From research to journalistic reporting


We need more scientists who understand the value of sharing their work with society and who are willing to help journalists understand and report the scientific facts, data and evidence. To this end, the Lookout Station, a science-media initiative by the European Forest Institute, has developed the ‘Handbook for Scientists: Driving Scientific Research into Journalistic Reporting on Forests, Environment and Climate Change’.

 

Accessible scientific knowledge for society at large is a key ingredient to develop a healthy democracy, and informative science journalism is pivotal. However, scientists and journalists are sometimes facing challenges in finding the ways to make science accessible together. In the process of their journalistic research,  journalists often find themselves lost in scientific language full of jargon, uncertainty and ‘it depends’ narrative. Therefore, they may more easily turn to those who take a strong stand to the issue at hand, and fail to portrait the scientific reality accurately. This may lead the scientists to lose their trust in journalists and media.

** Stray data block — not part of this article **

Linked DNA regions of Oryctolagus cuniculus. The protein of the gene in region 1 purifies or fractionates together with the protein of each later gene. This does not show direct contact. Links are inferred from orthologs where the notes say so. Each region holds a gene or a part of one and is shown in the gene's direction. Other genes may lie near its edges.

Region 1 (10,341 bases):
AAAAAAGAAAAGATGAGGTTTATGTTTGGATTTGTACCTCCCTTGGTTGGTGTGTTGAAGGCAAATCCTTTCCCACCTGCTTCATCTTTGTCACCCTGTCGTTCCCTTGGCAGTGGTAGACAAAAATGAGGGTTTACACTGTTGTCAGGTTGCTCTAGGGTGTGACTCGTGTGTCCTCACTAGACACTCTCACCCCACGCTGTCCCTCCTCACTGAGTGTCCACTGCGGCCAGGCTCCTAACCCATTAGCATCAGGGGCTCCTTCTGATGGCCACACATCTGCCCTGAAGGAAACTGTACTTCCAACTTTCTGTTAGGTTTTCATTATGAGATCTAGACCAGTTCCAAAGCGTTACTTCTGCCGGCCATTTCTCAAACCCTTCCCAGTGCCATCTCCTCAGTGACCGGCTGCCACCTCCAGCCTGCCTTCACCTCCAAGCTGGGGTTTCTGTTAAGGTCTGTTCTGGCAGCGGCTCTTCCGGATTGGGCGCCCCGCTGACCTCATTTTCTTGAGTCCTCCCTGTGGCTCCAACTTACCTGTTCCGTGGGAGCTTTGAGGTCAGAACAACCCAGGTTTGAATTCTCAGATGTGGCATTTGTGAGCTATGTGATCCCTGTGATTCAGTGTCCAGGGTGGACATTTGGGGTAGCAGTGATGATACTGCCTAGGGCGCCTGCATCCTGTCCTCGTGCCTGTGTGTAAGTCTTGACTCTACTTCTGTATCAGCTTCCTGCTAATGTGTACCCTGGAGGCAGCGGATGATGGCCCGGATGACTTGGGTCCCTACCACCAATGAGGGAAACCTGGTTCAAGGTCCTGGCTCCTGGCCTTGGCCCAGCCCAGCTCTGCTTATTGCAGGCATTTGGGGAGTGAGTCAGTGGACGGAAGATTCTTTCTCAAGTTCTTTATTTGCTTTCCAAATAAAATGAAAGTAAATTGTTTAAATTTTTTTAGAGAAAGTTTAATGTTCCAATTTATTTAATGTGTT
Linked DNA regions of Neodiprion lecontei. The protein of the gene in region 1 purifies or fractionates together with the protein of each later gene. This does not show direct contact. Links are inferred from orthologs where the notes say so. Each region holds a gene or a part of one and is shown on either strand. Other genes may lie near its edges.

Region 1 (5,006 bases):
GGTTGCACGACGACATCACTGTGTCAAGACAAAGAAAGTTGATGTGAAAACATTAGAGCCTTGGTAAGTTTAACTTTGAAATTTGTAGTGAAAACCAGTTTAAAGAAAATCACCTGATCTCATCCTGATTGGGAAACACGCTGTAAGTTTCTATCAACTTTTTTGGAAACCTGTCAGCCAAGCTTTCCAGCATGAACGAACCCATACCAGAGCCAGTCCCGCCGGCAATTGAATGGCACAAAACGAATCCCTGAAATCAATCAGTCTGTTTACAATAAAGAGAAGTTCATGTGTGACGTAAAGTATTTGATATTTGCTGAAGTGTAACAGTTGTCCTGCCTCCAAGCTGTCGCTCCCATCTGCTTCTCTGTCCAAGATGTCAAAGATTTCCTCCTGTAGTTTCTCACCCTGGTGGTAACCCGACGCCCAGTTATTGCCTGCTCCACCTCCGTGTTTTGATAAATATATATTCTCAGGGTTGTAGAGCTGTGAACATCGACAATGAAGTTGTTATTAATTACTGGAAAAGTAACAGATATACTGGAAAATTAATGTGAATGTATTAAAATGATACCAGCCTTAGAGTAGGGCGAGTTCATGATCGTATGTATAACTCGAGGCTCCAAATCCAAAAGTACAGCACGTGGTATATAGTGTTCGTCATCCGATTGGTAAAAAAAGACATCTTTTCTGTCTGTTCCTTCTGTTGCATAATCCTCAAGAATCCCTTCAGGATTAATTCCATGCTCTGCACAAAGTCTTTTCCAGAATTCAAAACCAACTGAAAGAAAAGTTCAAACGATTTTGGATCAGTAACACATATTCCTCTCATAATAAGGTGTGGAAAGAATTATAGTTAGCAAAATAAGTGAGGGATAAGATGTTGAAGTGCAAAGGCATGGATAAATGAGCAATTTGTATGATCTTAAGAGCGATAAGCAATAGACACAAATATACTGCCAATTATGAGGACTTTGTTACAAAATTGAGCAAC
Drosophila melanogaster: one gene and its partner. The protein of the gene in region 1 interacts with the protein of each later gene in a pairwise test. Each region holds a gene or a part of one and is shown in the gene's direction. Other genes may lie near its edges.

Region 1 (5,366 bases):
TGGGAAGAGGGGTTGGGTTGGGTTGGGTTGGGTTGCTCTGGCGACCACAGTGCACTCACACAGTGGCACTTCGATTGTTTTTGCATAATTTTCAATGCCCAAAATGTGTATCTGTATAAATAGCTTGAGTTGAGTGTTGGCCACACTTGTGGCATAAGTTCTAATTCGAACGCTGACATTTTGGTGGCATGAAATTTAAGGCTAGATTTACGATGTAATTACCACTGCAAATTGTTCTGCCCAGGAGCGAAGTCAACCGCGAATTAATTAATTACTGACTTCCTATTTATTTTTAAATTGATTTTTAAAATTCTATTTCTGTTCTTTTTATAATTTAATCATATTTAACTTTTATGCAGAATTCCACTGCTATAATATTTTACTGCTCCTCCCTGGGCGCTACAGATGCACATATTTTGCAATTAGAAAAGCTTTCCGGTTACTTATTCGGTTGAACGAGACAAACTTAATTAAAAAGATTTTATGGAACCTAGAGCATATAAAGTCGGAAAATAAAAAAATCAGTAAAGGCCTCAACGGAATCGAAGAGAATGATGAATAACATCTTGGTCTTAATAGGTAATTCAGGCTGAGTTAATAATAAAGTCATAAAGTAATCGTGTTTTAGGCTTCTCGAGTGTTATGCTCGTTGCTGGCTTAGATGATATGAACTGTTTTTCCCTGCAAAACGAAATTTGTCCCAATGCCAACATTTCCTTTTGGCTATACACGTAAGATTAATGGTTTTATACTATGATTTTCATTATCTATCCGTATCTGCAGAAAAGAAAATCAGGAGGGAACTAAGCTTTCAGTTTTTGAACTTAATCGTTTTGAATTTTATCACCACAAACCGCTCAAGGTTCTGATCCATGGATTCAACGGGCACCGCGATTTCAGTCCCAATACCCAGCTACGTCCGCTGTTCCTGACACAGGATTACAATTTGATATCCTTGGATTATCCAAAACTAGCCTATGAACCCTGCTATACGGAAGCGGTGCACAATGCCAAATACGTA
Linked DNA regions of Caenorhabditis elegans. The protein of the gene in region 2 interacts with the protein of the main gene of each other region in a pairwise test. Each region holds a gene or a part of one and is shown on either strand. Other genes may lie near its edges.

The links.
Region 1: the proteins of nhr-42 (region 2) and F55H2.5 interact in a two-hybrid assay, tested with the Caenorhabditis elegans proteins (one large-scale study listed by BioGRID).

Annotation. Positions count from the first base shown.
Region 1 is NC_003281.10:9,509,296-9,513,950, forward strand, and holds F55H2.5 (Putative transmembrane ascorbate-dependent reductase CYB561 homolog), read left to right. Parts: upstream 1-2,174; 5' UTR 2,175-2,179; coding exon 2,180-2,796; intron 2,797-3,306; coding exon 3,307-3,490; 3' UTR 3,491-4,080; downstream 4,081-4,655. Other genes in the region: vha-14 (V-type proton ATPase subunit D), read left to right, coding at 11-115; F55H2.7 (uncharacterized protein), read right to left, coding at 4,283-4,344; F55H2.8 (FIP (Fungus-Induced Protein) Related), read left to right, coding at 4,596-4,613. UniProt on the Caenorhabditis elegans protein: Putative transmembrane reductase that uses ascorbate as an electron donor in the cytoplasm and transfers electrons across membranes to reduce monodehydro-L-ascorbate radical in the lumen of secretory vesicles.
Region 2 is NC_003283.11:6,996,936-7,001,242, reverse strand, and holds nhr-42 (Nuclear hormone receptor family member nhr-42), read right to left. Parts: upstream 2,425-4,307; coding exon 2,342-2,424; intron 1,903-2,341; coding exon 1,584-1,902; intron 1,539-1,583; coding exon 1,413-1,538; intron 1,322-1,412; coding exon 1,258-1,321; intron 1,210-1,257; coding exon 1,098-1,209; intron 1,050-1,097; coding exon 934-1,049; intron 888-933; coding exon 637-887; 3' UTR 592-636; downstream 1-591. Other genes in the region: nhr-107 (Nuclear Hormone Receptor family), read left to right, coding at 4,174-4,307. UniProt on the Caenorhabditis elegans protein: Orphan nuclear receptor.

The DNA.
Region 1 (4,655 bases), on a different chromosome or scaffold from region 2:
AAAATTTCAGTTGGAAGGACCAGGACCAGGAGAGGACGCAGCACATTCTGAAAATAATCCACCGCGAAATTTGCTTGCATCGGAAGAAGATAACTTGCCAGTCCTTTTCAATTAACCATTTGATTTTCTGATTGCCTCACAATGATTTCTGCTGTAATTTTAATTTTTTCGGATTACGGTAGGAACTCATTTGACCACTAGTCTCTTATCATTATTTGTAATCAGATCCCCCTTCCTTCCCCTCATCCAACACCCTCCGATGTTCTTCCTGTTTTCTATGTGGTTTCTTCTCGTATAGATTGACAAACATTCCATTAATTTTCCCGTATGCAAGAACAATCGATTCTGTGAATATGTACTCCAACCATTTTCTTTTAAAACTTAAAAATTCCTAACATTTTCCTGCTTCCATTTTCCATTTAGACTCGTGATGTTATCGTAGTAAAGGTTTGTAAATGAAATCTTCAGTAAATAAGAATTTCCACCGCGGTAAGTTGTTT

In order to build more trust and to give a background for the scientists to understand how journalists think and work, it may not be enough to train the scientists just in the practical aspects of communications: how to write a pitch, be on camera, and counter journalist’s questions on radio shows. The newly published handbook aims at building trust and inspiring scientists to create better relationships with journalists.

 

Elisabetta Tola, the author of the handbook says:

“Producing innovative and engaging narratives of complex issues, such as climate change, require a long exchange and confrontation between scientists and journalists. In the handbook we provide examples and showcases in a hope to inspire scientists to dedicate time and effort to communicate better with journalists, so that they can write about the issue with a balanced, broader perspectives. We also give tools and suggestions on how to better deal with the media to make the exchange more effective. I hope this handbook will enable more researchers to try and communicate more and more with committed journalists, in order to contribute to share knowledge and lead them to take action to improve and/or counter the issue.”


The handbook can be downloaded as a pdf here.